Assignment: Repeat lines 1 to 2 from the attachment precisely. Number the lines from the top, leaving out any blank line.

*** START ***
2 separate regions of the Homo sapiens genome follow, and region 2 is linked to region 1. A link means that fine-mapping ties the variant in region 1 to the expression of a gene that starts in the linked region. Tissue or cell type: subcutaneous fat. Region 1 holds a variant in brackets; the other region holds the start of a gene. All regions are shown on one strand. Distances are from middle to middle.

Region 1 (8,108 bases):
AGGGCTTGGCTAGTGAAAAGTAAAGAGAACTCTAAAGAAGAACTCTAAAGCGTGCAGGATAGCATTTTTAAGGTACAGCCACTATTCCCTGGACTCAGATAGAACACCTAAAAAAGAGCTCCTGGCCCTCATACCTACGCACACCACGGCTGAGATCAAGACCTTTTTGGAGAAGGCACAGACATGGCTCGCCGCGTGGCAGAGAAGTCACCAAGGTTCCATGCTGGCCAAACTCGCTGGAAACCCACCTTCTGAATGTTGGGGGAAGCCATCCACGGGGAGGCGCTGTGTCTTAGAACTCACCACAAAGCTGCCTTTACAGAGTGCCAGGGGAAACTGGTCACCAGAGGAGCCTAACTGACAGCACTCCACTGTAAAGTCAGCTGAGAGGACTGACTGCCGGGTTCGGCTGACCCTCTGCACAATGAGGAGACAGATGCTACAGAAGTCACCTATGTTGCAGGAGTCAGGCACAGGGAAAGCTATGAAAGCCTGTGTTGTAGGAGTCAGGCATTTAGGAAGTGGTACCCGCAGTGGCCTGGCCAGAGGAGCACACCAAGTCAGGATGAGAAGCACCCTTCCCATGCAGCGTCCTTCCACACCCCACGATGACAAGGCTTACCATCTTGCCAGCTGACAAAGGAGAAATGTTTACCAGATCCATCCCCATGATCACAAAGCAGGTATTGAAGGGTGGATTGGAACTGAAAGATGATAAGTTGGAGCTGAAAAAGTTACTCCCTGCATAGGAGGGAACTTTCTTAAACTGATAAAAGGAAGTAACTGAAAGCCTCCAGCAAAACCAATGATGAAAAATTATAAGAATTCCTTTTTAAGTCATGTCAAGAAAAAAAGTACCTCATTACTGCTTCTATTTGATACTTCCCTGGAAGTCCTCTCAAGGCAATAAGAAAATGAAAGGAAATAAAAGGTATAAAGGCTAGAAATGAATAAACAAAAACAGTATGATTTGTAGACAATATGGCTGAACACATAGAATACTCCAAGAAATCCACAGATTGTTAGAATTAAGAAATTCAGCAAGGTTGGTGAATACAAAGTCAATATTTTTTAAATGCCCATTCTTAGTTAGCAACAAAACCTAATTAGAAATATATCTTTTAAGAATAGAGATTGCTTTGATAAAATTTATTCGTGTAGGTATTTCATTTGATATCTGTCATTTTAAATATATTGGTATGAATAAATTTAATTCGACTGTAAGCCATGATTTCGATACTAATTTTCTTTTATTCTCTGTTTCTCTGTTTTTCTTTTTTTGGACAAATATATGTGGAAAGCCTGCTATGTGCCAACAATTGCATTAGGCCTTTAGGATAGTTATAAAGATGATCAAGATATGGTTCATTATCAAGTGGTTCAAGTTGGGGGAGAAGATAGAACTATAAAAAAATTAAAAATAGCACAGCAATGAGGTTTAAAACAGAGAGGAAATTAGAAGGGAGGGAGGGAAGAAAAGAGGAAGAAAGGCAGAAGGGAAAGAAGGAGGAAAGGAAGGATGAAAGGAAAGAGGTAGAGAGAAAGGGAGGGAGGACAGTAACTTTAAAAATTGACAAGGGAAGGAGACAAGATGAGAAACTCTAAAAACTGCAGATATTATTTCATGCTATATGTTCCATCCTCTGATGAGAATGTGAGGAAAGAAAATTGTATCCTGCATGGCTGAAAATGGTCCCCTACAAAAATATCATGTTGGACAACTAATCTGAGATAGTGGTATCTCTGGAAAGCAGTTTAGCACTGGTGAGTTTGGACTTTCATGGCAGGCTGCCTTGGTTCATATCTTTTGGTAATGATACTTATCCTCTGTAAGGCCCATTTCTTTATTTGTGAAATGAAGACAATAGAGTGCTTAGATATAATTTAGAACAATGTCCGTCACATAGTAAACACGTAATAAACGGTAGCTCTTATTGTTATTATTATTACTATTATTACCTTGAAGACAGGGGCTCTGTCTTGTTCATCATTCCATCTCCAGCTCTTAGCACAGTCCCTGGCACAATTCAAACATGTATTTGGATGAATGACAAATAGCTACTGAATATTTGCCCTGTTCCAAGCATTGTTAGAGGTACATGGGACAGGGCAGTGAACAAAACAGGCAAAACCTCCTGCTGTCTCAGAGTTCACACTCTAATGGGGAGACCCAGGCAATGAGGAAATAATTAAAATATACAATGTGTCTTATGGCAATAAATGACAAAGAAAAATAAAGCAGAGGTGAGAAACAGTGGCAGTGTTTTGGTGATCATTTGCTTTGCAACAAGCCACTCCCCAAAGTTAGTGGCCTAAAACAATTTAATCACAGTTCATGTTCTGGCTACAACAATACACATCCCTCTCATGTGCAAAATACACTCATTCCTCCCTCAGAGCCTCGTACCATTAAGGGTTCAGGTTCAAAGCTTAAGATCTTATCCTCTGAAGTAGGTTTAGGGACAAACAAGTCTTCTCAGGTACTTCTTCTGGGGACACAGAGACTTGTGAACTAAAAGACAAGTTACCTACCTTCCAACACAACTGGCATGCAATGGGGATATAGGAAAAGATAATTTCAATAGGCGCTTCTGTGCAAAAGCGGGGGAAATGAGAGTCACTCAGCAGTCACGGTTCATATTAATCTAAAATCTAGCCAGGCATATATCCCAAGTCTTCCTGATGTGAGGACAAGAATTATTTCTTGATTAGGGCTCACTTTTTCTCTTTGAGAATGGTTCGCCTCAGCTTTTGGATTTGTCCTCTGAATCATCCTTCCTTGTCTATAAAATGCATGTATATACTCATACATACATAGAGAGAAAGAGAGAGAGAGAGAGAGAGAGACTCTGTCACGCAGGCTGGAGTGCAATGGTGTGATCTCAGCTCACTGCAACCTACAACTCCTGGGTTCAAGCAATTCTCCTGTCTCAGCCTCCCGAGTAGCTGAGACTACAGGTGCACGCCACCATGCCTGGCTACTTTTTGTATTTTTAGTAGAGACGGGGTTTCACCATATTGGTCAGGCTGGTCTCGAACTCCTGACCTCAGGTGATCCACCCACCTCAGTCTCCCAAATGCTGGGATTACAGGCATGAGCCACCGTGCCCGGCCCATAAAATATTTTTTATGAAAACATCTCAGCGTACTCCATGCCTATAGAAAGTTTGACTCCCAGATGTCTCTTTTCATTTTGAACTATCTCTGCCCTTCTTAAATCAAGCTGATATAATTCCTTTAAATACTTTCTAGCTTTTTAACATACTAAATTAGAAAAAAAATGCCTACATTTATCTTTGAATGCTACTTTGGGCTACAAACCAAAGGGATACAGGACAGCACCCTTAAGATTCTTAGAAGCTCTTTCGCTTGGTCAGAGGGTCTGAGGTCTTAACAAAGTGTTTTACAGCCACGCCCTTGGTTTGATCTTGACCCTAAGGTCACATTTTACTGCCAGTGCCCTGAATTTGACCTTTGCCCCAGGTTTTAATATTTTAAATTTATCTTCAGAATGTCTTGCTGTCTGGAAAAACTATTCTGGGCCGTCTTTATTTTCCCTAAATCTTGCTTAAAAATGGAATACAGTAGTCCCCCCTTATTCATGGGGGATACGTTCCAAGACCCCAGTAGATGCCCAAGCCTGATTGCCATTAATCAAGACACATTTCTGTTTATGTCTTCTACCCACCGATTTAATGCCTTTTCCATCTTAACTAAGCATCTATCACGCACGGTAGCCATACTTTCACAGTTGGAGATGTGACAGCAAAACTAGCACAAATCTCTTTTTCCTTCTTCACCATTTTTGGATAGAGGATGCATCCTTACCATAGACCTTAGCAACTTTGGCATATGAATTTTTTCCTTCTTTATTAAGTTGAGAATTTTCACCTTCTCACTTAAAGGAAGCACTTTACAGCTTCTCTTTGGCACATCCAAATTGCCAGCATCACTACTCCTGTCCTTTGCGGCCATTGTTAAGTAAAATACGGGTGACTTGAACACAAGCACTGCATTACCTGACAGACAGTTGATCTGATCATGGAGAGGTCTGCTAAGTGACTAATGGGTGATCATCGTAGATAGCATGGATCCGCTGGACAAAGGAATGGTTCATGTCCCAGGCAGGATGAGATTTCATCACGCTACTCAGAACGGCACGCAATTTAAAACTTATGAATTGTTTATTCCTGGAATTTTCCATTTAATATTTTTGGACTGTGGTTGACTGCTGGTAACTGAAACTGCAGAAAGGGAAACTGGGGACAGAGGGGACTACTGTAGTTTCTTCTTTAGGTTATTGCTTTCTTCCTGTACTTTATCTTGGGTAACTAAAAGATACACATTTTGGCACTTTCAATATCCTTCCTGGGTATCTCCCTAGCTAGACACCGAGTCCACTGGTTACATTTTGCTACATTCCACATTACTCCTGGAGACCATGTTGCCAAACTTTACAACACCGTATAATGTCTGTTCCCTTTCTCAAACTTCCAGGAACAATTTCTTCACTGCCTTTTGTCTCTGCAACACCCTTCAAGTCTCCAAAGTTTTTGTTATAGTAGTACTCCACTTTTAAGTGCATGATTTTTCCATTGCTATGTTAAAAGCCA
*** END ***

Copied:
2 separate regions of the Homo sapiens genome follow, and region 2 is linked to region 1. A link means that fine-mapping ties the variant in region 1 to the expression of a gene that starts in the linked region. Tissue or cell type: subcutaneous fat. Region 1 holds a variant in brackets; the other region holds the start of a gene. All regions are shown on one strand. Distances are from middle to middle.

Region 1 (8,108 bases):